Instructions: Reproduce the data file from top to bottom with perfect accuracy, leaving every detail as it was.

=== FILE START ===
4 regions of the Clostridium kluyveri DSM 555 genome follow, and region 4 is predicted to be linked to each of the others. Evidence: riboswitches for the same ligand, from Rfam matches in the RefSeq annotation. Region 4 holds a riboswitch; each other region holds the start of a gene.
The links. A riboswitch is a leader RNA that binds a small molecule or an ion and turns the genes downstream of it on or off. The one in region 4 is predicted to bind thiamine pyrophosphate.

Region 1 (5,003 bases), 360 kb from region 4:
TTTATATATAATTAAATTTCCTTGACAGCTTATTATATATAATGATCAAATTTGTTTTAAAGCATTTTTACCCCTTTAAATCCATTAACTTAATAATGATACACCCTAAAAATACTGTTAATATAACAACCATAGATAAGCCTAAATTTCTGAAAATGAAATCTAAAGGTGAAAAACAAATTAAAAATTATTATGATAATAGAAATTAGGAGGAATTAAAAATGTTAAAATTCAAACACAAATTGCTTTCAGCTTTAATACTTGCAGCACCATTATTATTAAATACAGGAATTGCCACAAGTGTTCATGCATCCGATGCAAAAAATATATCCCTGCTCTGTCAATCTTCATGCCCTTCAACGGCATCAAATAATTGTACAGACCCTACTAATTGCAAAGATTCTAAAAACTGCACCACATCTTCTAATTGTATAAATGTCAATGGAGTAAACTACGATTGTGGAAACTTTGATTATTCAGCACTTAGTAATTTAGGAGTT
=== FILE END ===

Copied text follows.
4 regions of the Clostridium kluyveri DSM 555 genome follow, and region 4 is predicted to be linked to each of the others. Evidence: riboswitches for the same ligand, from Rfam matches in the RefSeq annotation. Region 4 holds a riboswitch; each other region holds the start of a gene.
The links. A riboswitch is a leader RNA that binds a small molecule or an ion and turns the genes downstream of it on or off. The one in region 4 is predicted to bind thiamine pyrophosphate.

Region 1 (5,003 bases), 360 kb from region 4:
TTTATATATAATTAAATTTCCTTGACAGCTTATTATATATAATGATCAAATTTGTTTTAAAGCATTTTTACCCCTTTAAATCCATTAACTTAATAATGATACACCCTAAAAATACTGTTAATATAACAACCATAGATAAGCCTAAATTTCTGAAAATGAAATCTAAAGGTGAAAAACAAATTAAAAATTATTATGATAATAGAAATTAGGAGGAATTAAAAATGTTAAAATTCAAACACAAATTGCTTTCAGCTTTAATACTTGCAGCACCATTATTATTAAATACAGGAATTGCCACAAGTGTTCATGCATCCGATGCAAAAAATATATCCCTGCTCTGTCAATCTTCATGCCCTTCAACGGCATCAAATAATTGTACAGACCCTACTAATTGCAAAGATTCTAAAAACTGCACCACATCTTCTAATTGTATAAATGTCAATGGAGTAAACTACGATTGTGGAAACTTTGATTATTCAGCACTTAGTAATTTAGGAGTT